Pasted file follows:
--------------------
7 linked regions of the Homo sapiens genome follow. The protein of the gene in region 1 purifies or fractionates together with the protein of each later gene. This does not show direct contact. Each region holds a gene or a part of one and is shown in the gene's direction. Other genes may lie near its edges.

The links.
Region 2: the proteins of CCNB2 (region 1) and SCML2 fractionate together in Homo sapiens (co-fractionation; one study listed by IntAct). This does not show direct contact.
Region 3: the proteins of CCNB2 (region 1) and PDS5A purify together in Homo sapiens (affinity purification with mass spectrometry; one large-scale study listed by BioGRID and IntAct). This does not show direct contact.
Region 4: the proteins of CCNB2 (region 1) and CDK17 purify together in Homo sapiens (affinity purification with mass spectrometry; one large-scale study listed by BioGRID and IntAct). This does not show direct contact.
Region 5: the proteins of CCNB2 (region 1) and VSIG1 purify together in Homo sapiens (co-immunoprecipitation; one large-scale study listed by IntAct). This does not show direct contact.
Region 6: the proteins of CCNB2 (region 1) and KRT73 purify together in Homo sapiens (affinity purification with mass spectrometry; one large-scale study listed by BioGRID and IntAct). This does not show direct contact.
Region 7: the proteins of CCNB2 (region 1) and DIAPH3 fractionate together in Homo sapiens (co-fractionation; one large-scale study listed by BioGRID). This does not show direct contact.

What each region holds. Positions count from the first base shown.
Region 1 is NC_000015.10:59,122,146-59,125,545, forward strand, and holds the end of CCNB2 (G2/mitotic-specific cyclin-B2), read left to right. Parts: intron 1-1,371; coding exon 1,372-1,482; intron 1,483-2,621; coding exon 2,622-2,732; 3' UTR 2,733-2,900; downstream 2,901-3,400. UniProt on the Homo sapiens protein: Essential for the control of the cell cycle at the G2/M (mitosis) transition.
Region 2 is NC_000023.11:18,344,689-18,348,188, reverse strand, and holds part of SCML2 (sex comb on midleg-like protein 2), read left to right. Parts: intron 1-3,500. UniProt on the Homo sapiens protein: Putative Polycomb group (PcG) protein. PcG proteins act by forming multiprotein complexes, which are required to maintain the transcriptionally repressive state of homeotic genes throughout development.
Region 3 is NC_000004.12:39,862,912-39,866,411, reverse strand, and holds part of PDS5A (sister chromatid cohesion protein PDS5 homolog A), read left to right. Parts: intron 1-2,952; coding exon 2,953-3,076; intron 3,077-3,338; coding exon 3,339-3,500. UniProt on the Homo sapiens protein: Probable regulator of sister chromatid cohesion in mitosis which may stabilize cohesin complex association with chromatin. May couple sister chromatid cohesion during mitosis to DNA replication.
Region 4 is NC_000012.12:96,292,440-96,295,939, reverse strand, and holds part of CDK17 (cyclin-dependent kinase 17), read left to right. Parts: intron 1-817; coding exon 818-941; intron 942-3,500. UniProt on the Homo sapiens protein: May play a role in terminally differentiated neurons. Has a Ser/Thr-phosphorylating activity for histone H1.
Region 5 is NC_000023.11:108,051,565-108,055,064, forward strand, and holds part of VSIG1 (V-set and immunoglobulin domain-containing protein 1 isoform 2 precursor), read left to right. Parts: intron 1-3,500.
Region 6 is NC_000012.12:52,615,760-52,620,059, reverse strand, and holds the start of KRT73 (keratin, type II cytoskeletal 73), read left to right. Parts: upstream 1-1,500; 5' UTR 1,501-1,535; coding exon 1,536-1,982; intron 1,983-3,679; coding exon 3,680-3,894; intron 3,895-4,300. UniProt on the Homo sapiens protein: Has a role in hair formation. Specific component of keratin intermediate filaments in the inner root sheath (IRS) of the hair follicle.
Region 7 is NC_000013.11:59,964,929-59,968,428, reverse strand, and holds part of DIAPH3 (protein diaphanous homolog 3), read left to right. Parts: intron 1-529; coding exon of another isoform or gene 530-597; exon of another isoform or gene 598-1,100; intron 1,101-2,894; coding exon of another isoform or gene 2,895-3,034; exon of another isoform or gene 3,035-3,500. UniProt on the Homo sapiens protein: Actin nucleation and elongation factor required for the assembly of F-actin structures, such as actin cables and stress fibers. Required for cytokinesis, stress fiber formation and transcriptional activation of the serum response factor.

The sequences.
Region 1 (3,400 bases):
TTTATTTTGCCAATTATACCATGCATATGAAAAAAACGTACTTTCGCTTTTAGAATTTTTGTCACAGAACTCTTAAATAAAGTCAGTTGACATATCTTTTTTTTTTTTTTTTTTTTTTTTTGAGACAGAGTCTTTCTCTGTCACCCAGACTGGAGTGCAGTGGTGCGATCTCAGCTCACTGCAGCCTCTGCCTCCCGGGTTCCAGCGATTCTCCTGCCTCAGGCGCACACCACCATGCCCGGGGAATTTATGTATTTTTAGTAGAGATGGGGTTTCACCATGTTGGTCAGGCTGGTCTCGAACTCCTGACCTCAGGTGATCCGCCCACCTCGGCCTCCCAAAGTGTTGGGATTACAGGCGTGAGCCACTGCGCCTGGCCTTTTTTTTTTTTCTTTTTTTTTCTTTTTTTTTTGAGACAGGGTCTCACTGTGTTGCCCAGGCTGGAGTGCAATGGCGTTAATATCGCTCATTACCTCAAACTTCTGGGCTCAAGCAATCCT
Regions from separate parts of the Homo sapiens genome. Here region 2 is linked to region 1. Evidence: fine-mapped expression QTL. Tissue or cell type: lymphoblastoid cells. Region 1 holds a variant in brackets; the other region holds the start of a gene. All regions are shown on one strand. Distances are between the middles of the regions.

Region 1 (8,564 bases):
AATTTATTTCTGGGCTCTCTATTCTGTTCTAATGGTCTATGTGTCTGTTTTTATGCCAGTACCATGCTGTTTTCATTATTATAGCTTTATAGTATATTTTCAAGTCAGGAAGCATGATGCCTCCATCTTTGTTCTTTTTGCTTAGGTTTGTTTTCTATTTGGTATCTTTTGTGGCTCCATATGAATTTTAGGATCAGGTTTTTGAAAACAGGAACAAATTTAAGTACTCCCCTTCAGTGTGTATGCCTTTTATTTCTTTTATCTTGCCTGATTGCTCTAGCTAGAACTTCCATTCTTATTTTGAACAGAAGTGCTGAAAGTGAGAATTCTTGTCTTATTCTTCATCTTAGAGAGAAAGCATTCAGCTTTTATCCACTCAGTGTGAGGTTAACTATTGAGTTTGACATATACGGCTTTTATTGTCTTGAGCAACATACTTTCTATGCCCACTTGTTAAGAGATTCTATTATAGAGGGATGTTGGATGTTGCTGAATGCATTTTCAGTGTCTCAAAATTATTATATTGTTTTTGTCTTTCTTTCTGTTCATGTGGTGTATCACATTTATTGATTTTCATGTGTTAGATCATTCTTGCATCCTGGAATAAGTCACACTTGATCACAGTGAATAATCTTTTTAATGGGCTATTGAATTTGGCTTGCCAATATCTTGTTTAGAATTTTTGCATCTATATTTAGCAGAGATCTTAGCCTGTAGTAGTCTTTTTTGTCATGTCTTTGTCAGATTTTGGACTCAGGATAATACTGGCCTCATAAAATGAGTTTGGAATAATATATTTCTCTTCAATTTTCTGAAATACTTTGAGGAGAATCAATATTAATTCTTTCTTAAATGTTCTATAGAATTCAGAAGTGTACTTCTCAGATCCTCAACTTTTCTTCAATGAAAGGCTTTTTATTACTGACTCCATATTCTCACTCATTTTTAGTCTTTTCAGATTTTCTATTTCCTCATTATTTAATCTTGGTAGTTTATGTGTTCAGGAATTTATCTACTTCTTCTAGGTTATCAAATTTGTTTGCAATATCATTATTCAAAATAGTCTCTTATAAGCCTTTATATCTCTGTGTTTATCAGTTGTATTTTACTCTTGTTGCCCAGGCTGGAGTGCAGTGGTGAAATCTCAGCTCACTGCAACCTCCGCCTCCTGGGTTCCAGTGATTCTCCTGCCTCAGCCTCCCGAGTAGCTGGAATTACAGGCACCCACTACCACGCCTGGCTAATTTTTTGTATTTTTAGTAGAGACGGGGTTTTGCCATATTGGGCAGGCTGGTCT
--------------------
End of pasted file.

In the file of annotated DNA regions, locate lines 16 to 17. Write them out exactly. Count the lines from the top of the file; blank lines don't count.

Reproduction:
Region 7 is NC_000013.11:59,964,929-59,968,428, reverse strand, and holds part of DIAPH3 (protein diaphanous homolog 3), read left to right. Parts: intron 1-529; coding exon of another isoform or gene 530-597; exon of another isoform or gene 598-1,100; intron 1,101-2,894; coding exon of another isoform or gene 2,895-3,034; exon of another isoform or gene 3,035-3,500. UniProt on the Homo sapiens protein: Actin nucleation and elongation factor required for the assembly of F-actin structures, such as actin cables and stress fibers. Required for cytokinesis, stress fiber formation and transcriptional activation of the serum response factor.

The sequences.